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Heart Rhythm. 2010 Dec;7(12):1900-6. doi: 10.1016/j.hrthm.2010.06.003. Epub 2010 Jun 4.

Novel insights into the role of the sympathetic nervous system in cardiac arrhythmogenesis.

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  • 1Department of Cardiology, Cardiovascular Research Institute Maastricht, Maastricht University Medical Centre, Maastricht, The Netherlands.


It has long been recognized that increased sympathetic nerve activity during physiologic stress (exercise, swimming, emotion, arousal, loud noise, etc.) has profound influences on the electrical and contractile functions of the heart. In the severely predisposed heart, these stressors may lead to ventricular tachyarrhythmias and sudden death. Still little is known about the temporal relationship between instantaneous autonomic nerve activity and arrhythmias. There is a large variety of autonomically-driven arrhythmias, from serious ventricular tachycardia in pathological conditions to single supraventricular and ventricular extrasystolic beats in the healthy heart. The latter are considered harmless if occurring at low frequency. In the atria, mounting data indicate the presence of a sophisticated network of ganglionated plexi with major influences on cardiac function. The ablation of multiple such ganglia can suppress pulmonary vein potentials and atrial fibrillation. At the cellular level, recent studies have focused on the spatiotemporal details of cyclic nucleotide signaling influencing ion channel function during neurohumoral stimulation. We have come to understand that sarcolemmal ion channels and other electrogenic transporters are macromolecular complexes that interact with structural elements (other than the phospholipid bilayer) to promote regionalization and targeting by regulatory proteins. Compartmentation of these regulatory proteins in subdomains of the myocyte is increasingly recognized and thought to segregate the functional (including electrogenic) responses induced by different neuromediators and hormones. In this article, contemporary issues are discussed regarding arrhythmias that are triggered by influences from the neurocardiac interface, covering the field from the molecular genetic to the intact integrated level. Actual questions are listed per topic, and viewpoints are expressed.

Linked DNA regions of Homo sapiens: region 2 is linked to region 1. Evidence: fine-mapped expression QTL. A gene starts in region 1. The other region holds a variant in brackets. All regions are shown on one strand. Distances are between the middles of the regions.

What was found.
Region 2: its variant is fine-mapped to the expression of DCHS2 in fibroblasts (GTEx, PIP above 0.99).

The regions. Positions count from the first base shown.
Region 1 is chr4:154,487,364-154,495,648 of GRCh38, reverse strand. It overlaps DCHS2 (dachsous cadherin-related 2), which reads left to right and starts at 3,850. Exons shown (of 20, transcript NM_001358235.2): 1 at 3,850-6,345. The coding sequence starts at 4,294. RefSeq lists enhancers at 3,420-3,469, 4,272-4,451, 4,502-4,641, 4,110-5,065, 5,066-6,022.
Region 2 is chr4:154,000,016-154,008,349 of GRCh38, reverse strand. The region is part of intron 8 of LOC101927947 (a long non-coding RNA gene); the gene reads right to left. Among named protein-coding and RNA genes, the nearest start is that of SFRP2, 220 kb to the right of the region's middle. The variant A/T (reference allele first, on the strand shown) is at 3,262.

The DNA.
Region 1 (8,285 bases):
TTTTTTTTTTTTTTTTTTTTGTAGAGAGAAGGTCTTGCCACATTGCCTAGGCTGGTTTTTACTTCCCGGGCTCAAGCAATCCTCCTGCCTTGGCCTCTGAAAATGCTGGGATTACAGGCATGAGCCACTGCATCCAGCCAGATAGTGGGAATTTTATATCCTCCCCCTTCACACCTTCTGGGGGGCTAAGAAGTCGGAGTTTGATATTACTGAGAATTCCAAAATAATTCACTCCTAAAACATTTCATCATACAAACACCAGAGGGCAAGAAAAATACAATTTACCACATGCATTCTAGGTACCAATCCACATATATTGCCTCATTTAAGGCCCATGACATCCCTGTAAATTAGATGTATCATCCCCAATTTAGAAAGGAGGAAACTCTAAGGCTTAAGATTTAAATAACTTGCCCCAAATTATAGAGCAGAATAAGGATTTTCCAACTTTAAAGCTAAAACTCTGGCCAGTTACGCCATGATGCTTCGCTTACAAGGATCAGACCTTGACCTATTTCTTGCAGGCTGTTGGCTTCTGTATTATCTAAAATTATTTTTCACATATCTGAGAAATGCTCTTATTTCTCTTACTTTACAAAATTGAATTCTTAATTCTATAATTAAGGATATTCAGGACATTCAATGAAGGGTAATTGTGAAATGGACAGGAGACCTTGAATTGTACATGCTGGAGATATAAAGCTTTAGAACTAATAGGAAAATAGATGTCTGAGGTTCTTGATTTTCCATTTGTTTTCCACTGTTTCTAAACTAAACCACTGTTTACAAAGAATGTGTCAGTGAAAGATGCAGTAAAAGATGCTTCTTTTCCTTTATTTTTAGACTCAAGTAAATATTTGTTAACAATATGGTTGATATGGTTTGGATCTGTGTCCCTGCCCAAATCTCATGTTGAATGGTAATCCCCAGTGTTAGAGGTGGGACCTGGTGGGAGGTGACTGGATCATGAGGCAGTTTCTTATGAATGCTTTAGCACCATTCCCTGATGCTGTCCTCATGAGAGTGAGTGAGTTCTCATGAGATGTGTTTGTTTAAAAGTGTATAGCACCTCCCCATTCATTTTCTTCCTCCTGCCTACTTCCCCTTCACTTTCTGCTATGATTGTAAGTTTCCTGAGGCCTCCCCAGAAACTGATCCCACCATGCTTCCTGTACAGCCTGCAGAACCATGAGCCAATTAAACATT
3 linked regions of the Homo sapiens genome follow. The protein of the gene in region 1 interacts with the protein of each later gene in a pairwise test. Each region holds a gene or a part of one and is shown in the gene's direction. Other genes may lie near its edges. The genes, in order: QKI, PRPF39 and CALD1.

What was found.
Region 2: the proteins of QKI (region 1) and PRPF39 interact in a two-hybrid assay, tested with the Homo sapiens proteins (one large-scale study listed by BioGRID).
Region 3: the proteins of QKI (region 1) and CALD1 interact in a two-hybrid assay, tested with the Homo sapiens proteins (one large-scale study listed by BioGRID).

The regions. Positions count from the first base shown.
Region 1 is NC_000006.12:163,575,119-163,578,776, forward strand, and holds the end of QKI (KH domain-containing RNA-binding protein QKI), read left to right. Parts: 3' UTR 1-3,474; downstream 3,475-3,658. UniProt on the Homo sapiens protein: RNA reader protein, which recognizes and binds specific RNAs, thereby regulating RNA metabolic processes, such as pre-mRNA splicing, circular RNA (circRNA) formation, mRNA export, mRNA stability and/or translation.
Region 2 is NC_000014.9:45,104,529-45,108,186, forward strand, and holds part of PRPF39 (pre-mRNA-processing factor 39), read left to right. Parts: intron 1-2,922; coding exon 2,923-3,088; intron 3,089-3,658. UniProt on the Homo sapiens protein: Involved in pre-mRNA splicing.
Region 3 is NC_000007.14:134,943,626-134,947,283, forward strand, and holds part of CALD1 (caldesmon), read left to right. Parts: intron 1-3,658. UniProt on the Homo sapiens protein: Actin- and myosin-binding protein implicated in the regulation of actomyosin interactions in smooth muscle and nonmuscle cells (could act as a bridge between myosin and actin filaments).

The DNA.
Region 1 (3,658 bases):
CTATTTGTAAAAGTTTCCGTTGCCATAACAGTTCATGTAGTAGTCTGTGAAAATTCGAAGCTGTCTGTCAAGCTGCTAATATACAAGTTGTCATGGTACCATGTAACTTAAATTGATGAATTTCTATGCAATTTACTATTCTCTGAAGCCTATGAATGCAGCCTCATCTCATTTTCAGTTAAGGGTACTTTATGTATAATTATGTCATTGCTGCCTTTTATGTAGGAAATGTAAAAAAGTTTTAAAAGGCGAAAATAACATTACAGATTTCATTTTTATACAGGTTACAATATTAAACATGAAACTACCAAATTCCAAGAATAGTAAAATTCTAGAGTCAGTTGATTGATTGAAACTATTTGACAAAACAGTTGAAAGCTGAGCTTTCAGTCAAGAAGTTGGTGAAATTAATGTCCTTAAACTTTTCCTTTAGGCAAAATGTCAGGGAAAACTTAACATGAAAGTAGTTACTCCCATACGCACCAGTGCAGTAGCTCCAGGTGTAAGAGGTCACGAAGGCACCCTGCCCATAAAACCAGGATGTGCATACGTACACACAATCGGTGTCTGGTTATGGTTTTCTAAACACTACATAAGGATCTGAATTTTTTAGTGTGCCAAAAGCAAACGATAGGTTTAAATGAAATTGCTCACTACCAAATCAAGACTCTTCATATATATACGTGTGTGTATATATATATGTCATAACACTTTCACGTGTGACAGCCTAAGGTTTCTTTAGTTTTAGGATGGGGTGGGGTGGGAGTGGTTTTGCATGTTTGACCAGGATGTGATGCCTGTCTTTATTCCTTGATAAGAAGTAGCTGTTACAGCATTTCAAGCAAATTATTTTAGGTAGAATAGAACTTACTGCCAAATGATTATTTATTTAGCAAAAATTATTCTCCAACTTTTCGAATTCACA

Copyright © 2010 Heart Rhythm Society. Published by Elsevier Inc. All rights reserved.

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